The use of OAM multiplexing in fiber is potentially attractive. In a regular few mode fiber, hybrid polarized OAM modes can be considered as fiber eigenmodes. Therefore, OAM modes normally have less temporal spreading as compared to LP mode basis, which comprise two eigenmode components each with a different propagation constant. As for the specially designed novel fiber that can stably propagate multiple OAM states, potential benefits could include lower receiver complexity since the MIMO DSP is not required. Progress can be found in developing various types of fiber that are suitable for OAM mode transmission. Recently demonstrated novel fibers can support up to 16 OAM states. Although they are still in the early stages, there is the possibility that further improvement of performance (i.e., larger number of “maintained” modes and lower power loss) will be achieved.
OAM multiplexing can be useful for communications in RF communications in a different way than the traditional spatial multiplexing. For a traditional spatial multiplexing system, multiple spatially separated transmitter and receiver aperture pairs are adopted for the transmission of multiple data streams. As each of the antenna elements receives a different superposition of the different transmitted signals, each of the original channels can be demultiplexed through the use of electronic digital signal processing. The distinction of each channel relies on the spatial position of each antenna pair. However, OAM multiplexing is implemented such that the multiplexed beams are completely coaxial throughout the transmission medium, and only one transmitter and receiver aperture (although with certain minimum aperture sizes) is used. Due to the OAM beam orthogonality provided by the helical phase front, efficient demultiplexing can be achieved without the assist of further digital signal postprocessing to cancel channel interference.
Many of the demonstrated communication systems with OAM multiplexing use bulky and expensive components that are not necessarily optimized for OAM operation. As was the case for many previous advances in optical communications, the future of OAM would greatly benefit from advances in the enabling devices and subsystems (e.g., transmitters, (de)multiplexers and receivers). Particularly with regard to integration, this represents significant opportunity to reduce cost and size and to also increase performance.
Orthogonal beams using for example OAM, Hermite Gaussian, Laguerre Gaussian, spatial Bessel, Prolate spheroidal or other types of orthogonal functions may be multiplexed together to increase the amount of information transmitted over a single communications link. The structure for multiplexing the beams together may use a number of different components. Examples of these include spatial light modulators (SLMs); micro electromechanical systems (MEMs); digital light processers (DLPs); amplitude masks; phase masks; spiral phase plates; Fresnel zone plates; spiral zone plates; spiral phase plates and phase plates.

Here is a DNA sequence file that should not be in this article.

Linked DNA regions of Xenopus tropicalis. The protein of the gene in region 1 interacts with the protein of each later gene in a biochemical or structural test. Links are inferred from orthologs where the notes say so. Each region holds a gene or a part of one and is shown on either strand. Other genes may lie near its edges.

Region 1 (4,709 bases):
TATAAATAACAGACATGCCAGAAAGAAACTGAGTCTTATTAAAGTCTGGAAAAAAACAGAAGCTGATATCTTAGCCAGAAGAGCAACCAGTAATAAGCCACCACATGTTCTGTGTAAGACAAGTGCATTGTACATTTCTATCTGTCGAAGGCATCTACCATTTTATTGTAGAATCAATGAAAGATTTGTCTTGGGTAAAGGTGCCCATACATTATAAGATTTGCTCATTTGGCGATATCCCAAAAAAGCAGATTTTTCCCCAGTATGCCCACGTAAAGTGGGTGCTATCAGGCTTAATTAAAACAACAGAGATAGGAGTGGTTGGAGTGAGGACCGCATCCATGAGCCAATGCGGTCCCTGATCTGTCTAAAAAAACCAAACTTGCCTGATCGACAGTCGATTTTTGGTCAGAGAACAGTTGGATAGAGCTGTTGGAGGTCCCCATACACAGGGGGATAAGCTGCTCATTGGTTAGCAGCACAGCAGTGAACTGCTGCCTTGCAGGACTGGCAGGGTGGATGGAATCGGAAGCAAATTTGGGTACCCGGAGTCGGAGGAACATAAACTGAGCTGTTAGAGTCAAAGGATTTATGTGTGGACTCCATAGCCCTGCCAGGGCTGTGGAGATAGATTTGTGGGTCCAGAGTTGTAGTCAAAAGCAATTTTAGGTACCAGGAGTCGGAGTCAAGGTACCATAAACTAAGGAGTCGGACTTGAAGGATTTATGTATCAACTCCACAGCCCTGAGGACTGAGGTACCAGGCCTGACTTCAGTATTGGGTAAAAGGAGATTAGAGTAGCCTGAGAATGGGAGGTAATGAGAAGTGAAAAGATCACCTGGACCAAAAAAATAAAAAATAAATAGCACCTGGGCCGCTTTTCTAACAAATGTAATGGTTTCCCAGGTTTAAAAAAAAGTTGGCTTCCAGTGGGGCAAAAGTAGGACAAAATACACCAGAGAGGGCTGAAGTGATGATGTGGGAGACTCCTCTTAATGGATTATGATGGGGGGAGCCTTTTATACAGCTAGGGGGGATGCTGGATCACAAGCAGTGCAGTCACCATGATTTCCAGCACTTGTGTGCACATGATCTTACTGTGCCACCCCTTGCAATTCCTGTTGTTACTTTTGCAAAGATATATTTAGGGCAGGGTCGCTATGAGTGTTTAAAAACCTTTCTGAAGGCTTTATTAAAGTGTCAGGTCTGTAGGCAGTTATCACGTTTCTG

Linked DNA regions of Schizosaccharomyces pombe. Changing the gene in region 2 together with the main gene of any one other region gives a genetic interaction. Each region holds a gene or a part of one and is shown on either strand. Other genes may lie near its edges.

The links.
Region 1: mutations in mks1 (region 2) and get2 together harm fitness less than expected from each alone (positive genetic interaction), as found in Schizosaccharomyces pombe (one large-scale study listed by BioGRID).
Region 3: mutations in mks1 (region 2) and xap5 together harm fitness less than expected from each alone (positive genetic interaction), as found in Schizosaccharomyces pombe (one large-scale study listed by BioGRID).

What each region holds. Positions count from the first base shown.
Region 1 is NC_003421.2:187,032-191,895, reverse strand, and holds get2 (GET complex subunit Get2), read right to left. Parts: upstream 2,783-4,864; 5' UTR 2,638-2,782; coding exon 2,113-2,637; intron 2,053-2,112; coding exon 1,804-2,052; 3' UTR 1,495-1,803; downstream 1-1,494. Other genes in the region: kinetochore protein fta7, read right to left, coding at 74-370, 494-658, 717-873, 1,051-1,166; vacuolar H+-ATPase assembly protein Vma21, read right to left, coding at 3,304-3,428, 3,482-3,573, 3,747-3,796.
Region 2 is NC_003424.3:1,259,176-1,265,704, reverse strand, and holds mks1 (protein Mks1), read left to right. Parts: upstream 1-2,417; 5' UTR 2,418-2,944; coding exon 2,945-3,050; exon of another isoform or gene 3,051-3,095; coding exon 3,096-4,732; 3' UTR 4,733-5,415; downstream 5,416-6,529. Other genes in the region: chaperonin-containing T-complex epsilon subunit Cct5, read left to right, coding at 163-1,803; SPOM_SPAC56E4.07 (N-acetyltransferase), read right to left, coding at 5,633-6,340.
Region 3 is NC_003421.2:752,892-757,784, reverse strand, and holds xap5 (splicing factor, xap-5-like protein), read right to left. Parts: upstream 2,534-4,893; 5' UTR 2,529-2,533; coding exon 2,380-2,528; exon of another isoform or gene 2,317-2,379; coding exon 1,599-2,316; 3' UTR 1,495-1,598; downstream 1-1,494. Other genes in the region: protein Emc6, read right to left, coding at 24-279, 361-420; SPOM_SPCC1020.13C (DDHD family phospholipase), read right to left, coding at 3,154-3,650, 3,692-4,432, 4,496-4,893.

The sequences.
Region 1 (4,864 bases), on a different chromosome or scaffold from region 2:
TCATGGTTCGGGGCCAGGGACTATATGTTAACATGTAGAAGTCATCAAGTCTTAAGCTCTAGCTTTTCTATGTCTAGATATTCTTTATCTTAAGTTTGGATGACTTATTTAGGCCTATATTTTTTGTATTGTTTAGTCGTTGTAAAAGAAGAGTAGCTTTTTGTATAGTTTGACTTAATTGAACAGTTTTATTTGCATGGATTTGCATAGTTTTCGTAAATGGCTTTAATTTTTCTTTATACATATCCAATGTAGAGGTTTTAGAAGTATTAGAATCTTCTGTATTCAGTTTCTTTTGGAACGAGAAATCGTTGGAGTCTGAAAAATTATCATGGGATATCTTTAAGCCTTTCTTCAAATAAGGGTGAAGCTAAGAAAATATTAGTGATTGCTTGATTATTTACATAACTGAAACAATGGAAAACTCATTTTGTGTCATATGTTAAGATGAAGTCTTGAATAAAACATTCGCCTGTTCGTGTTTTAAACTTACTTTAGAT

Multiplexing Using HologramsReferring now to
Rather than just generating an OAM beam 11313 having only a single OAM value included therein, multiple OAM values may be multiplexed into the OAM beam in a variety of manners as described herein below. The use of multiple OAM values allows for the incorporation of different information into the light beam. Programmable structured light provided by the DLP allows for the projection of custom and adaptable patterns. These patterns may be programmed into the memory of the DLP and used for imparting different information through the light beam. Furthermore, if these patterns are clocked dynamically a modulation scheme may be created where the information is encoded in the helicities of the structured beams.
Referring now to
Referring now to
In addition to providing integer OAM modes using holograms within the DMD, fractional OAM modes may also be presented by the DMD using fractional binary forks as illustrated in
Referring now to
Referring now to
Additional illustrations of holograms, namely reduced binary holograms are illustrated in
The illustrated data with respect to the holograms of
Referring now to
Referring now to
A further manner for increasing data transmission bandwidth is the combination of multipleinput multipleoutput (MIMO)based spatial multiplexing and Mode Division Multiplexing (MDM) using HermiteGaussian (HG), LaguerreGaussian (LG) or other orthogonal function processed beams. The LG beams carry orbital angular momentum (OAM) and therefore such multiplexing technique can also be called OAM multiplexing. Such a combined MIMO+MDM multiplexing can enhance the performance of freespace PointtoPoint communications systems by fully exploiting the advantages of each multiplexing technique. This can be done at both RF as well as optical frequencies. Interchannel crosstalk effects can be minimized by the OAM beams' inherent orthogonality and by the use of MIMO signal processing. OAM and MIMObased spatial multiplexing can be compatible with and complement each other, thereby providing potential for a dense or super massive compactified MIMO system.
When multiple input/multiple output (MIMO) systems were described in the midtolate 1990s by D r. G. Foschini and Dr. A. Paulraj, the astonishing bandwidth efficiency of such techniques seemed to be in violation of the Shannon limit. But, there is no violation of the Shannon limit because the diversity and signal processing employed with MIMO transforms a pointtopoint single channel into multiple parallel or matrix channels, hence in effect multiplying the capacity. MIMO offers higher data rates as well as spectral efficiency. This is more particularly So illustrated in